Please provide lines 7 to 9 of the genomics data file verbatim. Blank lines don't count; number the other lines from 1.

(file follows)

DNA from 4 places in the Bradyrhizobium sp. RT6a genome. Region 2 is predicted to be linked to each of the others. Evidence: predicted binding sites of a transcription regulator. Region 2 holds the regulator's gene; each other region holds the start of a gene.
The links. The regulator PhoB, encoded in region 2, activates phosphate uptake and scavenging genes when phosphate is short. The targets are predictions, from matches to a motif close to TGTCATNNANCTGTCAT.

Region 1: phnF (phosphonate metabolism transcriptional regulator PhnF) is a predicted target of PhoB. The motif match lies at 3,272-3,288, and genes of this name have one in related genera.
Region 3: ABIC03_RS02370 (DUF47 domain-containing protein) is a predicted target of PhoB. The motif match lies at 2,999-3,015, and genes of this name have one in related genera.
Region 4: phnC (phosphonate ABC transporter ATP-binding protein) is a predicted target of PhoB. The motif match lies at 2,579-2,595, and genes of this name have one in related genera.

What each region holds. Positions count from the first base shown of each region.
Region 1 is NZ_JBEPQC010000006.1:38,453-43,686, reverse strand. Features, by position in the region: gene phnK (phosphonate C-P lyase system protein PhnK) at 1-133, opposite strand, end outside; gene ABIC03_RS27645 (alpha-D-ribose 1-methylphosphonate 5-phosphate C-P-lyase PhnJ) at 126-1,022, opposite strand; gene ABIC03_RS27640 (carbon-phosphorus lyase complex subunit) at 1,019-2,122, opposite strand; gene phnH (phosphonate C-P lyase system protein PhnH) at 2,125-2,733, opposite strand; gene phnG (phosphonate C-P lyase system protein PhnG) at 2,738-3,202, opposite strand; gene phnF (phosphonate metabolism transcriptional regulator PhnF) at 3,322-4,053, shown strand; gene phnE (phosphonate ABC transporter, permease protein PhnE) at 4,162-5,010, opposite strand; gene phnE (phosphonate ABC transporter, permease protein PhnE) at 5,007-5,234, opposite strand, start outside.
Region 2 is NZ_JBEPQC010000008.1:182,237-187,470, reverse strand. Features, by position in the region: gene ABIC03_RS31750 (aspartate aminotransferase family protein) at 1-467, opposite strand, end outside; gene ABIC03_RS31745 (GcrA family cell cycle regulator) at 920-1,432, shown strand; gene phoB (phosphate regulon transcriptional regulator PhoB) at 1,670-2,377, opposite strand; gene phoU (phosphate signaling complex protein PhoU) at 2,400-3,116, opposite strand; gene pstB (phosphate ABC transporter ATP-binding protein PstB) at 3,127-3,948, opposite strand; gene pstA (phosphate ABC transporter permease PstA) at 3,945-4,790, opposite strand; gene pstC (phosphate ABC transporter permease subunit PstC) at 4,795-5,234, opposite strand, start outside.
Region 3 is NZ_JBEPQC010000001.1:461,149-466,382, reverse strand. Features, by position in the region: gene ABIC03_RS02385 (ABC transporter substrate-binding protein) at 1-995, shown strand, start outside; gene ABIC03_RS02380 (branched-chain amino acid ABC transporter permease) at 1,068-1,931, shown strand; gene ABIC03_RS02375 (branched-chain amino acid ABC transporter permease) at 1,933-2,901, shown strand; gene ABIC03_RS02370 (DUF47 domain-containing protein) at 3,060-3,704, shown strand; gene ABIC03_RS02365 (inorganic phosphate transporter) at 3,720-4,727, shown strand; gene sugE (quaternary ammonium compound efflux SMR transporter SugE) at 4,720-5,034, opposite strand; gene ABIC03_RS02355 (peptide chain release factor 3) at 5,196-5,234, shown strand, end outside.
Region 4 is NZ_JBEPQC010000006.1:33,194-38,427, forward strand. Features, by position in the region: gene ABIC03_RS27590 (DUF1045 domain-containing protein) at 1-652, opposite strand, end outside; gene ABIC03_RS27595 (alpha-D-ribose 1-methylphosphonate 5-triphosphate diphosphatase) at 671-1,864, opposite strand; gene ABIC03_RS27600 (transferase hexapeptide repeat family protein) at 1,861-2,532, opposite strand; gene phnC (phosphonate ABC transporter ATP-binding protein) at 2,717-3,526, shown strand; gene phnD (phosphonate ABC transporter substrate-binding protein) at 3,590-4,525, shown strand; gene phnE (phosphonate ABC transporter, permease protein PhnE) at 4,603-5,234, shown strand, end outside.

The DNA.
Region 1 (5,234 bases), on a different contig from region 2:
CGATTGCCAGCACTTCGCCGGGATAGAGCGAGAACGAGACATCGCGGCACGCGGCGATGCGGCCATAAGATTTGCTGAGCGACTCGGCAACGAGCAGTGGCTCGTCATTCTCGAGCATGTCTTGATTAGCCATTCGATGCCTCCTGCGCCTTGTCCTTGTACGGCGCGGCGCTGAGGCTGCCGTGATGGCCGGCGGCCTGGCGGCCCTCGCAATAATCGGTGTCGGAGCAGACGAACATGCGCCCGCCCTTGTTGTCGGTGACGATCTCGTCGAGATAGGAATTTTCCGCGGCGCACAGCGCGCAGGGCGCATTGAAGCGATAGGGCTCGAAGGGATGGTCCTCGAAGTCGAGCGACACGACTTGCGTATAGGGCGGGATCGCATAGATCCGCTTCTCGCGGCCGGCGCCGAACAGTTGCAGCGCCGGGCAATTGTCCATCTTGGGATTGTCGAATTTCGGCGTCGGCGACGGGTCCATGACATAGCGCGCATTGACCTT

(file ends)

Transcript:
Region 1 is NZ_JBEPQC010000006.1:38,453-43,686, reverse strand. Features, by position in the region: gene phnK (phosphonate C-P lyase system protein PhnK) at 1-133, opposite strand, end outside; gene ABIC03_RS27645 (alpha-D-ribose 1-methylphosphonate 5-phosphate C-P-lyase PhnJ) at 126-1,022, opposite strand; gene ABIC03_RS27640 (carbon-phosphorus lyase complex subunit) at 1,019-2,122, opposite strand; gene phnH (phosphonate C-P lyase system protein PhnH) at 2,125-2,733, opposite strand; gene phnG (phosphonate C-P lyase system protein PhnG) at 2,738-3,202, opposite strand; gene phnF (phosphonate metabolism transcriptional regulator PhnF) at 3,322-4,053, shown strand; gene phnE (phosphonate ABC transporter, permease protein PhnE) at 4,162-5,010, opposite strand; gene phnE (phosphonate ABC transporter, permease protein PhnE) at 5,007-5,234, opposite strand, start outside.
Region 2 is NZ_JBEPQC010000008.1:182,237-187,470, reverse strand. Features, by position in the region: gene ABIC03_RS31750 (aspartate aminotransferase family protein) at 1-467, opposite strand, end outside; gene ABIC03_RS31745 (GcrA family cell cycle regulator) at 920-1,432, shown strand; gene phoB (phosphate regulon transcriptional regulator PhoB) at 1,670-2,377, opposite strand; gene phoU (phosphate signaling complex protein PhoU) at 2,400-3,116, opposite strand; gene pstB (phosphate ABC transporter ATP-binding protein PstB) at 3,127-3,948, opposite strand; gene pstA (phosphate ABC transporter permease PstA) at 3,945-4,790, opposite strand; gene pstC (phosphate ABC transporter permease subunit PstC) at 4,795-5,234, opposite strand, start outside.
Region 3 is NZ_JBEPQC010000001.1:461,149-466,382, reverse strand. Features, by position in the region: gene ABIC03_RS02385 (ABC transporter substrate-binding protein) at 1-995, shown strand, start outside; gene ABIC03_RS02380 (branched-chain amino acid ABC transporter permease) at 1,068-1,931, shown strand; gene ABIC03_RS02375 (branched-chain amino acid ABC transporter permease) at 1,933-2,901, shown strand; gene ABIC03_RS02370 (DUF47 domain-containing protein) at 3,060-3,704, shown strand; gene ABIC03_RS02365 (inorganic phosphate transporter) at 3,720-4,727, shown strand; gene sugE (quaternary ammonium compound efflux SMR transporter SugE) at 4,720-5,034, opposite strand; gene ABIC03_RS02355 (peptide chain release factor 3) at 5,196-5,234, shown strand, end outside.